It’s About Skill and Will

The first step to better questioning is recognizing that a variety of factors influence sales success, and if any of those dimensions are out of alignment, it will have a ripple effect on the person’s willingness and ability to ask good questions. If their view of their abilities is low, for example, then they’ll be less committed to doing the activities it takes to be successful. In other words, if I don’t feel confident in my ability to ask good questions, then I’ll avoid doing it.

While tellers and CSRs pride themselves on their customer service focus, many have a negative view of selling, seeing it almost as the opposite of customer service. If they think selling means pushing products on people in a self-serving or aggressive way, then it’s not surprising that they won’t have a high commitment to activities like questioning.

And then there are those who have a low belief in product. This is often the result of not knowing enough about the products or understanding how they creates value for the customer.

Developing Their Questioning Confidence

The right sales team skills training — including how to have meaningful interactions, clarify customer needs, demonstrate value and practice active listening — is vital for bringing the view of abilities dimension into alignment. Managers also need to be equipped to coach their employees in these areas, as well as on product knowledge and how various products complement one together. One bank we worked with recorded brief “lunch and learn” segments with internal experts on different products. The managers then asked employees to listen to recordings on specific products and report back what they’d learned as part of the coaching process. As a result, they’ve been able to build up their belief in product (skill), resulting in a higher commitment to activities (will) and increased wallet share.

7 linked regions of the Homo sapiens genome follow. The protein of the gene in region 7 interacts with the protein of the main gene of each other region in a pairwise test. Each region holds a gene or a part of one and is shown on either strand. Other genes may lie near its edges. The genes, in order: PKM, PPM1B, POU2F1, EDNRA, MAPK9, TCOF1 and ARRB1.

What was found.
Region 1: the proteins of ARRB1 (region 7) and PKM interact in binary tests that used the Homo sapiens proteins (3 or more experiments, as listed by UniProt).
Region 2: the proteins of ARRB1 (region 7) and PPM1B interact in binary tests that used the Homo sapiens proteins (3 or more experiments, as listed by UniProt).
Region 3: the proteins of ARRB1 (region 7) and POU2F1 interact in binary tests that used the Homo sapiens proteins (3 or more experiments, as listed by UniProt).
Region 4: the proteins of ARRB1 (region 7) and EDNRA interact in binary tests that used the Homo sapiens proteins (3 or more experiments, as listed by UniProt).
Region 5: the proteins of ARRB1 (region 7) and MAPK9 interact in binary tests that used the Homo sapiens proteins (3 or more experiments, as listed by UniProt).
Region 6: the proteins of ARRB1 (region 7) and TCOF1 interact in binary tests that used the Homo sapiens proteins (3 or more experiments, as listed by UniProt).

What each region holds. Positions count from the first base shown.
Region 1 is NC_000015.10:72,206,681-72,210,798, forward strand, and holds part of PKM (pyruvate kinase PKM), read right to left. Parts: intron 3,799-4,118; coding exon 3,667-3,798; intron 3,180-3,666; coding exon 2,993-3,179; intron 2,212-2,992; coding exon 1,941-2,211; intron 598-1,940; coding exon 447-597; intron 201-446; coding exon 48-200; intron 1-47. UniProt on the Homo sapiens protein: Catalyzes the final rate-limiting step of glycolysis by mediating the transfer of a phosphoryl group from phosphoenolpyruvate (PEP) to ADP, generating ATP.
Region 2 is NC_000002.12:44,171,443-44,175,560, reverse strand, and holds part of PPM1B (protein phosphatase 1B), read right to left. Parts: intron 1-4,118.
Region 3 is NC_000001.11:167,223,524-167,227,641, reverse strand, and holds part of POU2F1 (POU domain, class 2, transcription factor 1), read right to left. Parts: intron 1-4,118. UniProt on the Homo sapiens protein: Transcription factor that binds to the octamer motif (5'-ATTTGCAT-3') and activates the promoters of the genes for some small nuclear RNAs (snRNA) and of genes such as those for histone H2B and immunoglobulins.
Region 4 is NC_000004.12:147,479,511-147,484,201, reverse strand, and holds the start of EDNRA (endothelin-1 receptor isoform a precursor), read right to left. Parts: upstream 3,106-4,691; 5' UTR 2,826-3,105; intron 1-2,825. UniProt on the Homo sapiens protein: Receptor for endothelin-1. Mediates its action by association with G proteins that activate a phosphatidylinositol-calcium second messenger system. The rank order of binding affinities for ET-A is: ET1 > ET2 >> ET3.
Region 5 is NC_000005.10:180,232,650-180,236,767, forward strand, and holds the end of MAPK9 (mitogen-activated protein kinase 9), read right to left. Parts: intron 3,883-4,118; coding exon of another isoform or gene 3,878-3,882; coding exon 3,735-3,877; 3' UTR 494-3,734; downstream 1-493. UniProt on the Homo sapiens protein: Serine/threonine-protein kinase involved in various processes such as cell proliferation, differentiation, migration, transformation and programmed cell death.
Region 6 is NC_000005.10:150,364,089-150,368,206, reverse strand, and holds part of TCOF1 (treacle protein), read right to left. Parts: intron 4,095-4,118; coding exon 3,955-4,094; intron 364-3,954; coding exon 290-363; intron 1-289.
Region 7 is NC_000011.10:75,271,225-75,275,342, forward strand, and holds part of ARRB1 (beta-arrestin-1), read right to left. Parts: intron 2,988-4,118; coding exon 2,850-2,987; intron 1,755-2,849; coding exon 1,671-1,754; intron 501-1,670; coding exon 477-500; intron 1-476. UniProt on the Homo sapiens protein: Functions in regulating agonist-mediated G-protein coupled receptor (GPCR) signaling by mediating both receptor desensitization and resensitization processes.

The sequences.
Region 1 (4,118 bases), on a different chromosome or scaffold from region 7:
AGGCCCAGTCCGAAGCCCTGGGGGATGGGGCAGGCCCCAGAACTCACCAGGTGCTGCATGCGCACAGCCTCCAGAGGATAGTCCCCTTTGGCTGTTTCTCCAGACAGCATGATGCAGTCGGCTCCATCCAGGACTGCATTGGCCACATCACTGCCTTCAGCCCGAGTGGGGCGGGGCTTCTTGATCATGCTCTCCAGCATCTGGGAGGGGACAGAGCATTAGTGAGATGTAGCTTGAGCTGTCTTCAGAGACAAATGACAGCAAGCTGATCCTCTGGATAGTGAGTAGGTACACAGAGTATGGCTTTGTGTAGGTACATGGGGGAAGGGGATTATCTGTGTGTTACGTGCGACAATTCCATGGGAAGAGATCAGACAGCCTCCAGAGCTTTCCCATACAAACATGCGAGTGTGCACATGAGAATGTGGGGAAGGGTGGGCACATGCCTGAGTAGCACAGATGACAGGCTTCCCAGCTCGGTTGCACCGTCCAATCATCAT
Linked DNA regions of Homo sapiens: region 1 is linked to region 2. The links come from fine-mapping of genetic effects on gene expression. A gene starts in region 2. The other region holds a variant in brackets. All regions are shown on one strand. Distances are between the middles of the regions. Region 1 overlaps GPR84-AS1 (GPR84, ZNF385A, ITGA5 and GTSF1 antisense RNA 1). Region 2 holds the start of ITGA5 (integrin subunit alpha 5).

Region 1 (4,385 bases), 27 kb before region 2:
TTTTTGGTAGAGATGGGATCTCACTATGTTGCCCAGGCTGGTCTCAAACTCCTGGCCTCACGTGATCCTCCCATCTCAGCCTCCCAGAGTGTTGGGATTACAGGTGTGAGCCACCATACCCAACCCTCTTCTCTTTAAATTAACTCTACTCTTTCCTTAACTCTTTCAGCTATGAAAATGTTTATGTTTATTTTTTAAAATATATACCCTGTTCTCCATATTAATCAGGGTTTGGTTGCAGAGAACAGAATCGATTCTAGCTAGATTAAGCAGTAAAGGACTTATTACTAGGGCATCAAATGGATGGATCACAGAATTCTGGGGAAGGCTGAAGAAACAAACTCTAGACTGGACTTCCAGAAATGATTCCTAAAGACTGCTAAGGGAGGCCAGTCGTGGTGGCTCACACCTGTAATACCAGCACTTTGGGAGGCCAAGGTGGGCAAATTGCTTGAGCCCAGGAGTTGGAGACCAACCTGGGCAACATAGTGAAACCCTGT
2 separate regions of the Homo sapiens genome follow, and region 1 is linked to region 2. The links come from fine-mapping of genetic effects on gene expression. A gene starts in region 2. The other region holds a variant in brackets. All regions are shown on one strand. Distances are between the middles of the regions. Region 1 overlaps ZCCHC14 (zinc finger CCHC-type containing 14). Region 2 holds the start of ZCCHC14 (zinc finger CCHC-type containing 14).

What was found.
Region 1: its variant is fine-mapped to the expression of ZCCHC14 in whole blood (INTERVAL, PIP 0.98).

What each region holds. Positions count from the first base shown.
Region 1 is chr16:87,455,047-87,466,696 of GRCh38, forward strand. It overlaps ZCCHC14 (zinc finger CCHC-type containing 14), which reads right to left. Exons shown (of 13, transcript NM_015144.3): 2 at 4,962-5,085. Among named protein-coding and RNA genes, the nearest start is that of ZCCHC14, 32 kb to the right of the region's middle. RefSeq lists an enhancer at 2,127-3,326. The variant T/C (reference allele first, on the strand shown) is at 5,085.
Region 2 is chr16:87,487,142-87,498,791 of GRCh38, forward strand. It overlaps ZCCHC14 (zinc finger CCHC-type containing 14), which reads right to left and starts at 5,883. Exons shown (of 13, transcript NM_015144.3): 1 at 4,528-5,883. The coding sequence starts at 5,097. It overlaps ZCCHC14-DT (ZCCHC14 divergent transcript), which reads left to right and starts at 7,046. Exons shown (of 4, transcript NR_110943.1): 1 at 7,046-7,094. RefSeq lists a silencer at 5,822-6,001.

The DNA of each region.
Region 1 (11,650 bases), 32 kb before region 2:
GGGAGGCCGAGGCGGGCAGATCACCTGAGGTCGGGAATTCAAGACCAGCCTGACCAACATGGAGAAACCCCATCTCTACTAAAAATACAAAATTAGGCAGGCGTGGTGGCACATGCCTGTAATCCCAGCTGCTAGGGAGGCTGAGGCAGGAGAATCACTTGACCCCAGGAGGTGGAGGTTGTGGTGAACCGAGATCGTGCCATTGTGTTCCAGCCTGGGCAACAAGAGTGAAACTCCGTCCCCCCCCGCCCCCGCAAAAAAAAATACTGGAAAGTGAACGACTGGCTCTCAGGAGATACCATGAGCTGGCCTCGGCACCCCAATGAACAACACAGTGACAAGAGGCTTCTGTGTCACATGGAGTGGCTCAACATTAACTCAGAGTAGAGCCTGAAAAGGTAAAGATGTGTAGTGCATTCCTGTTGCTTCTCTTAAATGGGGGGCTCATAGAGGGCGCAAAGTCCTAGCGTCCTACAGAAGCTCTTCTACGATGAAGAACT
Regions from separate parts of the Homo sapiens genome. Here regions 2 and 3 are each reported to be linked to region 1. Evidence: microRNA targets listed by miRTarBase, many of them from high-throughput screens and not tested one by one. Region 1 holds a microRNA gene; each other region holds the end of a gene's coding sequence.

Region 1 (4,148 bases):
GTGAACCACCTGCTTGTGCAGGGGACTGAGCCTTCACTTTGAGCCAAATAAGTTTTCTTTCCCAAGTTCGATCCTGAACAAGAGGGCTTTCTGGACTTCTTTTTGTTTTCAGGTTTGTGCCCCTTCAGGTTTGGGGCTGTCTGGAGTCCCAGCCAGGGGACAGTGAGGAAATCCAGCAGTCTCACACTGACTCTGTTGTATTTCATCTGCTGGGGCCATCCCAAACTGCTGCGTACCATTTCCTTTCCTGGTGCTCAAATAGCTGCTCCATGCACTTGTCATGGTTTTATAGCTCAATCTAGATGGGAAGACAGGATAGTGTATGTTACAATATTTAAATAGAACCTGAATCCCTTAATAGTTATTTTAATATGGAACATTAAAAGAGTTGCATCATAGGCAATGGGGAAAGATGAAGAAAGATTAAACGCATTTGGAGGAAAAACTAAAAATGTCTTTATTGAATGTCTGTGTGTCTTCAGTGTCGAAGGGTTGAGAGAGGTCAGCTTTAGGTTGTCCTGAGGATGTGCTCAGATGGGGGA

When it comes to the view of selling, customer service and sales training should emphasize that, like service, a values-based approach to selling is about uncovering and fulfilling needs. You ask questions to help your customers solve problems, not in order to push products on them that they don’t need.

One bank associate, who’d been hesitant to ask questions in the past, saw an immediate difference after learning this approach. He dared to ask a customer a great question:

“What are some of the biggest challenges holding your business back?”

It turns out, this customer was stressed out about clients that didn’t pay their invoices on time, because it meant that he couldn’t pay his employees on time. Then the associate asked another great question: “Have you ever considered a business line of credit?”

After explaining how it worked, the customer immediately took advantage of the offering. He (and his employees) have renewed peace of mind, and this associate has discovered something else: Helping customers feels so much better when you meet their needs. It’s an entirely different feeling when you can wake up each day knowing you’re going to help people solve problems rather than pushing products on them!

About the Author
Mike Esterday
Mike Fisher

Master Facilitator

Mike Fisher began his 30 year career in sales as a college student, selling books door-to-door in the summers. He...